02/19/2004 12:00AM

Beat the Magna 5 with multiple tickets

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ARCADIA, Calif. - So you are going to play the Magna Five. If you are like most horseplayers, you will spend a good deal of time handicapping the five races and precious little time structuring your wager.

Perhaps your approach works. Perhaps your handicapping skills are so razor-sharp that a cookie-cutter wagering technique is just fine. Most serial-type wagers are played that way, anyhow.

First, find a single. Then go two horses deep in one race, three-deep in another, four-deep in a more difficult race, and five-deep in the toughest of all. That was easy. The costly strategy is complete. The ticket goes like this: 1 x 2 x 3 x 4 x 5 = 120 combinations. At $2 each, it's a $240 play. Are you really going to spend that much? Of course you're not. You don't have to.

For many handicappers, multiple-race wagers are difficult because they require a few minutes to be structured intelligently. There is nothing particularly smart about failing to distinguish between legitimate contenders and ambiguous outsiders.

Consider the race where five horses are used and whether it is reasonable to spend equal amounts on these horses: Three are solid contenders based on fundamental considerations of condition, class, speed, and pace. The other two are inconspicuous and may include an outclassed horse with a potential pace advantage, or a longshot making its first start since being gelded.

A bettor who plays just one ticket and merely uses all five horses in the race is spending the same amount on the genuine contenders as he is on the borderline outsiders. There is a more sensible way to play, but it requires some work and practice.

The multiple-race strategy is referred to as "top-and-bottom." A pencil and a sheet of paper are used to separate horses into two groups - main contenders on top and borderline (backup) horses on the bottom.

Columns for each of the five races are drawn across the top of the page, labeled by race. Under the heading for each race, leading contenders are listed. Those are the horses listed on "top." The secondary horses are listed on the "bottom." Based on this layout, five separate pick five tickets will be filled out.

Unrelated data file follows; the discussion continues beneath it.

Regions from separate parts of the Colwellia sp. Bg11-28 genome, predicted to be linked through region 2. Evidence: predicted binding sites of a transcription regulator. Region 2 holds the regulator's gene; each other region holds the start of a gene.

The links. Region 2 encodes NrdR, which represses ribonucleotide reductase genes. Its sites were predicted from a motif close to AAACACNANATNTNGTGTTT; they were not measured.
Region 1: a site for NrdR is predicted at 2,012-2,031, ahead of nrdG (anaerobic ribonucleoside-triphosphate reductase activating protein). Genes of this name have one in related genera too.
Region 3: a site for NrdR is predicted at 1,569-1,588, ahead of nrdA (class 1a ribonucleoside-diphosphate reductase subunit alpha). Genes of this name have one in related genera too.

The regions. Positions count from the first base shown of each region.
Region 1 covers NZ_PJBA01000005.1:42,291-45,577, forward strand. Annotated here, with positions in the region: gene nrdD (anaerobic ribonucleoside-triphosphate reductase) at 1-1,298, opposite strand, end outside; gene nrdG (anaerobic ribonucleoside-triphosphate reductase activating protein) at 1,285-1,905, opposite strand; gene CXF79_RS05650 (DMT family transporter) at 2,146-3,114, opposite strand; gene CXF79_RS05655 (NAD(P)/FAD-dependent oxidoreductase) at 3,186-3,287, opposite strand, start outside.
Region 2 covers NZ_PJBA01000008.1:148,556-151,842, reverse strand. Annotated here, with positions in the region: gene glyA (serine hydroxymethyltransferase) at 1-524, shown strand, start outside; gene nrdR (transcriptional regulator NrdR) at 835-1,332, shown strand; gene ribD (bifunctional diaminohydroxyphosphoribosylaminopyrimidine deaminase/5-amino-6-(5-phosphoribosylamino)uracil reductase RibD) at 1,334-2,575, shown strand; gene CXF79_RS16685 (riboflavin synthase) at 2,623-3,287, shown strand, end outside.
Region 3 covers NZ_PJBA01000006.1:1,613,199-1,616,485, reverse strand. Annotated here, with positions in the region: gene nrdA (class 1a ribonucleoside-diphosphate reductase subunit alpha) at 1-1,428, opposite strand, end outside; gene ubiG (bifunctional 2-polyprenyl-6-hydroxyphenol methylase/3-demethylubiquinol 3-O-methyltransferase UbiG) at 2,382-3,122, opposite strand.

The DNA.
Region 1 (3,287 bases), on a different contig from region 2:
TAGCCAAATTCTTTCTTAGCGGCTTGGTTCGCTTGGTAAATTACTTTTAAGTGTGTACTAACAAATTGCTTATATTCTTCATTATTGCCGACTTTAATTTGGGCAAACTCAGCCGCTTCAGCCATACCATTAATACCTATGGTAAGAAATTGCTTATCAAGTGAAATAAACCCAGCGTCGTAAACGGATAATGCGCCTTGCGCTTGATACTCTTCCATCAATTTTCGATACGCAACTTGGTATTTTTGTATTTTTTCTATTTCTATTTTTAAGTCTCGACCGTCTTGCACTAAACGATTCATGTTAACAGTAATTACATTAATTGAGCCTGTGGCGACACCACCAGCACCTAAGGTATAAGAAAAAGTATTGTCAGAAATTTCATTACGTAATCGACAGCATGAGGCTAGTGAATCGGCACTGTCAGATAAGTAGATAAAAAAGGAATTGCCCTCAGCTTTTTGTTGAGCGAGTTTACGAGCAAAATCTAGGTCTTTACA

The procedure compels one to differentiate between the leading contenders around which the bet will be centered and the secondary runners that allow a bettor to stay alive if a main horse does not win. In the example, there are substitute (backup) horses in four of the five legs. The bet would cost $240 if every horse was included on one ticket.

By using backup horses in four of the five legs, the cost is trimmed by almost half, to $126. The top-and-bottom technique allows a bettor to "miss" one leg with a backup horse.

The first ticket includes just the top horses, on the top row: 1 with 7 with 5, 6 with 3, 8, 9 with 4, 6, 9. (This is 18 combinations, a cost of $36.)

A second ticket includes top horses in all but the second leg, which uses the backup horse: 1 with 5 with 5, 6 with 3, 8, 9 with 4, 6, 9. (This is 18 combinations, a cost of $36.)

A third ticket includes top horses in all but the third leg, which uses the backup horse: 1 with 7 with 7 with 3, 8, 9 with 4, 6, 9. (This is nine combinations, a cost of $18.)

A fourth ticket includes top horses in all but the fourth leg, which uses the backup horse: 1 with 7 with 5, 6 with 2 with 4, 6, 9. (This is six combinations, a cost of $12.)

A fifth ticket includes top horses in all but the fifth leg, which uses two backup horses: 1 with 7 with 5, 6 with 3, 8, 9 with 1, 10. (This is 12 combinations, a cost of $24.)

The total investment is "only" $126. Obviously, there are thousands of variations to the above strategy. Bettors who make use of the multiple-ticket technique will have a head start over the flat, single-ticket approach.

The choices are simple. Attempt to overpower the Magna Five by sheer volume of dollars. Or, play the bet with equal parts of handicapping intellect and wagering finesse.